26 Feb 2016

'Urban myths' about apartment living

12:32 pm on 26 February 2016

OPINION: The ad hoc push for apartments in suburbs rejected by Auckland Council is just more evidence that the proposed Auckland Unitary Plan represents a misguided commitment to turning Auckland into a compact city.

A model of the finished product.

A model of the finished product. Photo: SUPPLIED

The 'compacting' of Auckland, a policy inherited from Auckland Regional Council, is founded on principle - or pure faith - rather than evidence that multi-storey dwellings are in some way more environmentally beneficial than detached homes.

And, it ignores the fact that the city is on an isthmus constrained by a combination of hill country and water - and that the CBD and central suburbs represent something of a choke point.

More on this week's Auckland Council housing vote

The idea that Auckland could somehow defy its physical geography by building up instead of along the axis that has long defined the city is based on several - flawed - assumptions.

Apartments are more efficient.

No, they're not. Apartments cost more per square metre so the only way to make them affordable is to make them smaller. Assembling sites, often in difficult inner city locations, land rehabilitation, and foundation work usually mean the costs of getting out of the ground are high. Public spaces, which usually include lifts, need to be paid for and fit outs are not noticeably cheaper. Apartment buildings also take longer to design, plan and consent - another source of high costs.

Apartments are better for the economy.

No, again. Services - noteably sewage and water - are usually expensive, requiring retrofitting or expanding old pipes in established streets, so council financial charges are high. On top of that, congestion created by apartments in the CBD and town centres incurs huge costs in terms of public transport demands - and demands on roading, given most apartment dwellers rely on cars, if not for commuting, for recreation and schooling.

Apartments are more affordable.

Well that's true only if standards are allowed to slip. Given the time taken to get started and construction costs, apartments might be affordable only if they can be crammed onto a site, fit out costs are constrained, and common areas treated as utilitarian rather than as places where people come together and communities are formed. In other words, they're affordable if they're small and cheap.

Apartments offer lifestyle opportunities.

So do green suburbs of course, smallholdings beyond the city edge, small towns in the hinterland, or retirement villages. It's all a matter of taste and preference. It's a conceit on the part of planners and others to think intensification and multi-storey dwellings are likely to attract high demand. Anyway, apartment dwellers' preferences are unlikely to be satisfied in the suburbs.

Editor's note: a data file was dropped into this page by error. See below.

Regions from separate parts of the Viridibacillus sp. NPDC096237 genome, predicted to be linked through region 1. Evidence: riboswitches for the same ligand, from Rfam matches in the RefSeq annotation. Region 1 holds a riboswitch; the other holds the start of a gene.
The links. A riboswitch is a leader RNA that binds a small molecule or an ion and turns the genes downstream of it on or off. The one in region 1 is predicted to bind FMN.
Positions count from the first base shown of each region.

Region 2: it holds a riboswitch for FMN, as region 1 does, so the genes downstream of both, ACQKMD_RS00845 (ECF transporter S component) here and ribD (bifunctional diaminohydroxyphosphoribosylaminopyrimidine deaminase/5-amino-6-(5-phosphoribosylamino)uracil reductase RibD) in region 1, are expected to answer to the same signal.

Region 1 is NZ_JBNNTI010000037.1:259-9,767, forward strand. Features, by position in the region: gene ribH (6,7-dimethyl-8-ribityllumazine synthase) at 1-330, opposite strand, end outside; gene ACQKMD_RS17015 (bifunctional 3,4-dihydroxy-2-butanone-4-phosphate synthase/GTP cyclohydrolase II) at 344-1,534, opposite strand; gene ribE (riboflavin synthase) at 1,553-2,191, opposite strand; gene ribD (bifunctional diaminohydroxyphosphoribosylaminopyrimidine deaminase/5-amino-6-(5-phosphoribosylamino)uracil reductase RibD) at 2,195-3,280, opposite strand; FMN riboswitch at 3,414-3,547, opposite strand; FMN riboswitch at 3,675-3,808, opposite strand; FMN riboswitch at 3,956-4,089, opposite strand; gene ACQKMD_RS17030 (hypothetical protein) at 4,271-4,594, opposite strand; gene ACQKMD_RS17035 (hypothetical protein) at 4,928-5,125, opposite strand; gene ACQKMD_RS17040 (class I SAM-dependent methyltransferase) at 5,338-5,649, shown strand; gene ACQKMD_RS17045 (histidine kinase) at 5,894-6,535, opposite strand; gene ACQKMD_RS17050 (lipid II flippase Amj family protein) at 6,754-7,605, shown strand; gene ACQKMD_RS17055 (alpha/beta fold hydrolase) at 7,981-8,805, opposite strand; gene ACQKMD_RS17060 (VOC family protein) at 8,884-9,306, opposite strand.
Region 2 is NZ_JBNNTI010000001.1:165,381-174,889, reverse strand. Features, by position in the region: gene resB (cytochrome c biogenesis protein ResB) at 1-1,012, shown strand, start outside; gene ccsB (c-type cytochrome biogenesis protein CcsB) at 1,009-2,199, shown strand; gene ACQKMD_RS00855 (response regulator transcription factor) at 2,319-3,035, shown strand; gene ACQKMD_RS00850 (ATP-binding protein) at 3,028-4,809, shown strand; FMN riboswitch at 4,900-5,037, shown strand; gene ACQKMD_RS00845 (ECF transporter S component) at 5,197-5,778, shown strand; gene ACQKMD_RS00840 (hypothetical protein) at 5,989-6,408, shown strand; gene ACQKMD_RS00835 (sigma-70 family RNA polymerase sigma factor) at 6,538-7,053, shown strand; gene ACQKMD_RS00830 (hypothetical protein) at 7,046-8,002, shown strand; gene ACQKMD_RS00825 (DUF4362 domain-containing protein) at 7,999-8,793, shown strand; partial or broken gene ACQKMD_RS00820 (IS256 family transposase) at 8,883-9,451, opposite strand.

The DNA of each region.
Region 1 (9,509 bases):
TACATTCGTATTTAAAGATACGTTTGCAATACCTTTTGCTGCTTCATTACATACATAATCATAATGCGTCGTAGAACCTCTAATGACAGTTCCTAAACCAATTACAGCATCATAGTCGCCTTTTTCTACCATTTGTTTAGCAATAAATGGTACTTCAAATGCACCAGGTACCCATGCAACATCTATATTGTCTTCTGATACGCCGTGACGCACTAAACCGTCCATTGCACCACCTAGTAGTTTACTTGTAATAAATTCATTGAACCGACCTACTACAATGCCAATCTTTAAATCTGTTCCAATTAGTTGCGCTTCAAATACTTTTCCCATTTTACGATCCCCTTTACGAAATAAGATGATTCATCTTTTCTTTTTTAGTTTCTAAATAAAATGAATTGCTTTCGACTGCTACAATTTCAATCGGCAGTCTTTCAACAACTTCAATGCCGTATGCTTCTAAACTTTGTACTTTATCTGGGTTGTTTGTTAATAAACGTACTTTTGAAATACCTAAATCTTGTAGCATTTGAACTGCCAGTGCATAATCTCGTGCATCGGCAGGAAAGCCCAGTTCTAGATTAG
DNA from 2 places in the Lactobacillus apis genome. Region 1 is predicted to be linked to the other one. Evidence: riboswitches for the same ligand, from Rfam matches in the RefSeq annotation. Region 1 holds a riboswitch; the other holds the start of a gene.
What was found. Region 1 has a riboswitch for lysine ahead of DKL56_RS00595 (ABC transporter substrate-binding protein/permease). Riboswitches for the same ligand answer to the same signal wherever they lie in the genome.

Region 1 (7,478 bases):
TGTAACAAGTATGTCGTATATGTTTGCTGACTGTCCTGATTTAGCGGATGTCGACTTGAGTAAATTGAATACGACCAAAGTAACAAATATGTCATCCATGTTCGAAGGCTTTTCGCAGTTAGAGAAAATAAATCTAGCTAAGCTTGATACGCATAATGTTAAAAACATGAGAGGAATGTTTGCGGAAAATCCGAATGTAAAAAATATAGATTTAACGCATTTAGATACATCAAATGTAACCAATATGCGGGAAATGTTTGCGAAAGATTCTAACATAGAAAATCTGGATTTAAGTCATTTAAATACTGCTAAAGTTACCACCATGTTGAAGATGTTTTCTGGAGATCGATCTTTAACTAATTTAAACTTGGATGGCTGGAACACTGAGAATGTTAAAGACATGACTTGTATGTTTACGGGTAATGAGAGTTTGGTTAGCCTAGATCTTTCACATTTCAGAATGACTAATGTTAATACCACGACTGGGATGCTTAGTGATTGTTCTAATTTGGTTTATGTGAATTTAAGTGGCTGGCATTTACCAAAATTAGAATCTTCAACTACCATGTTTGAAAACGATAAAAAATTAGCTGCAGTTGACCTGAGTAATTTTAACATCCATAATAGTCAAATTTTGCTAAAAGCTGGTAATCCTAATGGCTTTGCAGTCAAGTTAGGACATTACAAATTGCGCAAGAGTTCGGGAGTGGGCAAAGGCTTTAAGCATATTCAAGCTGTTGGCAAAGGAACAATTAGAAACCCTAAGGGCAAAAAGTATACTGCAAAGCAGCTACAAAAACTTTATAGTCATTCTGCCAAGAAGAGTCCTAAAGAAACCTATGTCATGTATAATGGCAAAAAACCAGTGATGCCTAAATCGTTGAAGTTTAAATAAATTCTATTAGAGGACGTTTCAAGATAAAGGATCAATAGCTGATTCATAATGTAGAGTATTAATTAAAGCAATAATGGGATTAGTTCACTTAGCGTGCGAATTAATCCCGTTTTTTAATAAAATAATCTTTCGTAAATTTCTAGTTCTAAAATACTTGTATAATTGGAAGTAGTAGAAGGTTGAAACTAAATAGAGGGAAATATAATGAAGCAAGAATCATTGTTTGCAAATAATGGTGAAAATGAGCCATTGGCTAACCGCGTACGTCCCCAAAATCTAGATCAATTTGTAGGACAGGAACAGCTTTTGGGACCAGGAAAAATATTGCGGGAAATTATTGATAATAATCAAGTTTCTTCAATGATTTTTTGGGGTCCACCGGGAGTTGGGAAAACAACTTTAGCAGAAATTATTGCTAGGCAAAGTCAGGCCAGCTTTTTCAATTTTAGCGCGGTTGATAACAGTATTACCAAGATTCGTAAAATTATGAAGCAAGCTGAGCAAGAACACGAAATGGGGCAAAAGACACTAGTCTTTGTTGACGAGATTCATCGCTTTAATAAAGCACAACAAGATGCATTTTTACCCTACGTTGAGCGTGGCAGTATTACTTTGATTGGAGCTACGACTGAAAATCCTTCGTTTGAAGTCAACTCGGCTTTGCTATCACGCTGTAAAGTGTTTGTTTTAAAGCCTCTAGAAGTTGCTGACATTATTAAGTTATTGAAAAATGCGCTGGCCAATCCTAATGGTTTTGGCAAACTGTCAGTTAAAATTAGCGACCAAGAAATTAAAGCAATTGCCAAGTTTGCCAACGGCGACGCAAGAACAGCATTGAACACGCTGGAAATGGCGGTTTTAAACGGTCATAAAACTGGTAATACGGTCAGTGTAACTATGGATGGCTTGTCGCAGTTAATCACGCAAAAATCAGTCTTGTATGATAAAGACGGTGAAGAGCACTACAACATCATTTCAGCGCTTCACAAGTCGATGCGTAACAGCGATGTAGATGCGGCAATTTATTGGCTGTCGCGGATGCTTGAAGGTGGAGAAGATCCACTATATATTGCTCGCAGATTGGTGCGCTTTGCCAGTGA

Apartment living is healthy, supporting active commuting, public transport, and getting people out of cars.

I really struggle with this one. For a start, it encourages sedentary living. There are fewer and fewer green spaces for the kids to play in. And reliance on buses and trains is no more healthy and probably more stressful than reliance on cars. I don't accept that the so-called café, bar and restaurant lifestyle touted as a benefit of apartment living is a substitute for the outdoor lifestyle that we seem to intent on turning our backs on.

Some people will always enjoy the convenience of high-rise living in the right place. I've enjoyed apartment living when working in Sydney and Singapore. So, sure, let's provide for that.

Others will be stuck with it - but will move on when they can, or if they can.

But let's not pretend it's any sort of solution to Auckland's housing affordability or transport woes. And we definitely cannot assume that promoting high-density living in central city areas is environmentally responsible.

The Australian Conservation Foundation concluded in 2007 that despite the lower environmental impacts associated with less car use, inner city households outstrip the rest of Australia in every other category of consumption.

Only when we get past the urban myths and address the underlying land use issues and, in particular, stop rationing land for housing and forcing ill-informed high density options on citizens and communities will we make progress on the housing front.

Let's hope that this latest reality check has not come too late to prevent the identification of a much more realistic strategy for housing Aucklanders.

*Phil McDermott is an Auckland planning and development consultant.